2003 CPEO Military List Archive

From: Jana Herbert <reininthunder@earthlink.net>
Date: 19 May 2003 15:37:24 -0000
Reply: cpeo-military
Subject: RE: [CPEO-MEF] Life Cycle Costs and Military Housing

LOL...Dick you always amaze me with your insight and analysis of just
about anything.  You have presented two issues here:  base privitization
and UXO.

I have been following Beale AFB's move toward base housing privitization
because one of the three selected lands for expansion backs up to my
fenceline and leaves no barrier from ME and the base.  The contract that
has been thrown out there for bid gives the winner rights to this
property for 50 years for $1.00.  It has been explained several ways in
the newspaper/s,
but, the bottom line the way I understand it is, once the contract is
awarded, the developer can do whatever they want, provided it follows
some of the stipulated military guidelines.  What has not been addressed
in the contract bid package, unless it has been revised since I asked,
is the UXO issue on Beale land.  This leaves any UXO problem on any of
the three pieces
of land undisclosed to the contractor and consequently, should that land
and the subsequent homes to be built ever be made available to the
public at large, the UXO will never had been made public or the issue
addressed.  The military is a secretive outfit...and, I have found them
to be less than happy when approached about something maybe they might
have missed on
their list of things to include in a contract or DEIR.  Too, they were
less than receptive to my concerns about their 'encroachment' on MY
space and as a private citizen, which seems extremely contradictory
considering how much
they want the outside public to not encroach on them.  In addition, with
the US' now very active military, I would think the lack of a
barrier/buffer zone, between THEM and US would have immediatey knocked
the idea of throwing the land out my back door out of the contract bid
package.  Yes, I have voiced in writing, over the phone, and in person
my concerns about this; for
god's sake after 9/11 there were mini-tanks patrolling the border or my
property/their property.

So, the next step will be someone will be awarded the contract.  My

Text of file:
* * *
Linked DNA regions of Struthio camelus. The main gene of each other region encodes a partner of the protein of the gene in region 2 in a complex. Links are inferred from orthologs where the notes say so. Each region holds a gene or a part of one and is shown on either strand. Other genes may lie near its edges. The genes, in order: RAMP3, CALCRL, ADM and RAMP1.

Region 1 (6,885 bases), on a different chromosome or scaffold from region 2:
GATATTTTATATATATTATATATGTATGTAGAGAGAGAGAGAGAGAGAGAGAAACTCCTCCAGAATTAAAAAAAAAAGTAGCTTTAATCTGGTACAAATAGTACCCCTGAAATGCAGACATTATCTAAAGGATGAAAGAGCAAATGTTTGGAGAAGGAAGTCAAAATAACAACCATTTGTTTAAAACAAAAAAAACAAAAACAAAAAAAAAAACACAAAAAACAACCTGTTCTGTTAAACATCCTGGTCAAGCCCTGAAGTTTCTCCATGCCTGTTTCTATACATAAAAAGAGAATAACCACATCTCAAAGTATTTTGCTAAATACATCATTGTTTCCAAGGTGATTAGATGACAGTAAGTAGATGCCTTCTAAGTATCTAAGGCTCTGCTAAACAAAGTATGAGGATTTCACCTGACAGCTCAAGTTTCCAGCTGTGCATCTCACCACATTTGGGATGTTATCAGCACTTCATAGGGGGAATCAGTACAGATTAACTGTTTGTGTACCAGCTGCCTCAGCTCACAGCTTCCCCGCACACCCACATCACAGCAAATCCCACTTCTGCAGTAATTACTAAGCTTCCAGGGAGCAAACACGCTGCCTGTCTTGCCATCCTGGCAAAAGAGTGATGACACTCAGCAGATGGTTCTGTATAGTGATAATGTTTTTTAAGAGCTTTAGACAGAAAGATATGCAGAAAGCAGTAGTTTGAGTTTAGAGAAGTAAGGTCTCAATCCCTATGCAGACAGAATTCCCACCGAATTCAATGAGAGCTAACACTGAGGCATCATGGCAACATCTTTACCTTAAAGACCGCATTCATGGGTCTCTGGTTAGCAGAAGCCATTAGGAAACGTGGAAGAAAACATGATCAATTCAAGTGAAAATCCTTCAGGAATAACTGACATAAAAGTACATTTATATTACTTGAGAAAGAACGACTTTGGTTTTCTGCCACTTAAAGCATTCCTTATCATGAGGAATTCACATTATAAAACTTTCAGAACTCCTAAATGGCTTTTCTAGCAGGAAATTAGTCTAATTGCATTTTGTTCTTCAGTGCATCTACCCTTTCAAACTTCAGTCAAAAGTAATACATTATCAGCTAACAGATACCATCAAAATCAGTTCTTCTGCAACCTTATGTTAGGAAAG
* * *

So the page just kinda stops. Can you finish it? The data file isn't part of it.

hunch is that a big company outside the city and county limits will get
the contract because Yuba County is small; thus, the bulk of any profit
not going back into the County.  The next thing that will happen is
sub-contracting. That's where YC may see something back into our

The biggest problems with this process is quality control.  This is
where your concerns with local government participation becomes more
important.  I think you have a valid point that local governments need
to be involved in base privitization on nearly all levels, while I will
say I have not been happy with YC's lack of smart planning and/or
backstepping when they
might have made a mistake.  But, possibly, the building inspectors and
other control agents are better.  One huge risk I see with housing
privitization and a community not getting involved, is future lawsuits
and who is accountable once the land/houses are released to the civilian

The military could have opted for career paths for their enlisted in
contracting, but they haven't as far as I know.  As it is, they have
contracted out on much/most of their own base projects, but they monitor
the military base projects closely.  It is my feeling that once the
housing contracts are awarded, the military will back out of most the
quality control, other than was is specified on the contract...as long
as it meets their minimal needs.  When you get into a contractor
sub-contracting, you
lose the union concept and are then into scab labor, which could be good
or bad.  You could get great or extremely poor labor with scabs who are
not paid enough and have no benefits or you could get good or mediocre
labor where the employees are protected in many facets.  It has been my
observations in my former career with the State, that the
sub-contracting breaks down into underpaid employees doing less quality
work, which goes over budget/timeframe.  In the end, the company that is
awarded the contract never really oversees who does the work on the big
projects.  It would be nice if 'something' was in place where there are